NAPM/Forrester Research Report on eBusiness
October 2001

Executive Summary

Most organizations surveyed continue to report that they are in early stages of adopting Internet-based buying. For the quarter ending in September 2001, the number of organizations purchasing both direct and indirect materials increased and adoption of most online activities continued to grow. The most pronounced change from the July 2001 Report on eBusiness was the dramatic increase in collaboration reported by manufacturers and large-volume purchasers.

Methodology

The NAPM/Forrester Research Report on eBusiness measures the adoption of Internet-based procurement and tracks online activity for both manufacturing and non-manufacturing organizations.

The report is based on data compiled from a survey sent to supply management executives in more than 600 manufacturing and non-manufacturing organizations belonging to the NAPM Business Survey Committees. Membership on these committees is diversified by standard industrial classification (SIC), based on each organization’s contribution to gross domestic product (GDP). All geographical areas are represented on the committees.

This report is composed of the survey responses of 418 organizations. To understand the difference in online behaviors of these organizations, responses were analyzed along three classifications: 1) the results of all organizations; 2) a comparison of manufacturing and non-manufacturing organizations; and 3) a comparison of companies that procure more than $100 million per year and those that procure less than $100 million per year.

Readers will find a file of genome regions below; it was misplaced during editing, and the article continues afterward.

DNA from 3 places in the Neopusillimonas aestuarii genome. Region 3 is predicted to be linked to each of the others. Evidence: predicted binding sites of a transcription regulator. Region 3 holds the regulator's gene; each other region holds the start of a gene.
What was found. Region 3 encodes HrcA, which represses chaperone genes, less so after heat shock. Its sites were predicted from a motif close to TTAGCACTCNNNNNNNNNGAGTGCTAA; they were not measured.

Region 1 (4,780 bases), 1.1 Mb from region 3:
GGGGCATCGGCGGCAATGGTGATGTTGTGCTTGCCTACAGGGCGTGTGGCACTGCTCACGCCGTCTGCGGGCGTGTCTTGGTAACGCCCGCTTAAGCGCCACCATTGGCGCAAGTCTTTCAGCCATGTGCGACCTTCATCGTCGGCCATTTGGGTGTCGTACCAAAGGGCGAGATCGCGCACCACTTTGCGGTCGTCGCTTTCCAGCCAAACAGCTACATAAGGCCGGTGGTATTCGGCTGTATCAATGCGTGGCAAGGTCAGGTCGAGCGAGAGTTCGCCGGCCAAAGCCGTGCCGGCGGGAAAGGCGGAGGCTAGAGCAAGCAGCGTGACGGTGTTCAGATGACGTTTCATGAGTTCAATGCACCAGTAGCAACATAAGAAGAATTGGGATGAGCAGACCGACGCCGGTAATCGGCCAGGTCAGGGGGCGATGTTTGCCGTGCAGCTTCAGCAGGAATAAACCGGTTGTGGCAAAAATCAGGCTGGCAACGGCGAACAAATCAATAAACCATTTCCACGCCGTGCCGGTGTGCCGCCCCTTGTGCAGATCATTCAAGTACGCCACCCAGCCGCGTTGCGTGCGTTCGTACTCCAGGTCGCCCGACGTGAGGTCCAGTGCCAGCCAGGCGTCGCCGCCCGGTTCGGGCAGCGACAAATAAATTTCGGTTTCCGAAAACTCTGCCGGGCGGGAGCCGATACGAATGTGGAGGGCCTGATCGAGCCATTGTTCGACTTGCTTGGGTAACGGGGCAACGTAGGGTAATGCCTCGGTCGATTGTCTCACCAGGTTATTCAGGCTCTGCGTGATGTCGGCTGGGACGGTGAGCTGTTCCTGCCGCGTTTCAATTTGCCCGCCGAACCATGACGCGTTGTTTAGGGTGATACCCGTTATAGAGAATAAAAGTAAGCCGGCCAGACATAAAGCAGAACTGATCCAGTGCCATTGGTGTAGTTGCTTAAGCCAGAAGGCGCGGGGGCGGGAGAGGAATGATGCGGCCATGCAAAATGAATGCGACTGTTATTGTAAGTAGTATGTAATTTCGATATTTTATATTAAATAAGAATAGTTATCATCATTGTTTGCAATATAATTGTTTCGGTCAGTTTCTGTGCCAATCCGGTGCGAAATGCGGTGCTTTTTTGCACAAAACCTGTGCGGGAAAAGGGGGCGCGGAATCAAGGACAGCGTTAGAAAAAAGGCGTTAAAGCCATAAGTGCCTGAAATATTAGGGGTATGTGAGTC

All respondents
Manufacturers
Non-manufacturers
Buy more than $100 million per year Buy less than $100 million per year
Number of respondents
418
225
193
168*
228*
Median annual purchases (millions)
$75
$75
$37
$375
$17
Median annual revenues (millions)**
$212
$210
$212
$850
$71

Notes:
*Some respondents declined to provide overall purchasing and revenue data.
**Prior to the October 2001 report, revenues were reported within ranges. In the report, revenues were reported as an exact number. These changes caused a significant change in median revenues from previous reports.

The adoption rate for new online activities is measured by the eBusiness Adoption Momentum (eBAM) index. The eBAM index ranges from +5.0 to -5.0 and evaluates the number of organizations doing an online activity, as well as the increasing or decreasing pace of change in their usage. The index points to the following pace of adoption:

3.1 to 5.0 Extremely positive
1.6 to 3.0 Significantly positive
0.6 to 1.5 Moderately positive
-0.5 to 0.5 Negligible
-1.5 to -0.6 Moderately negative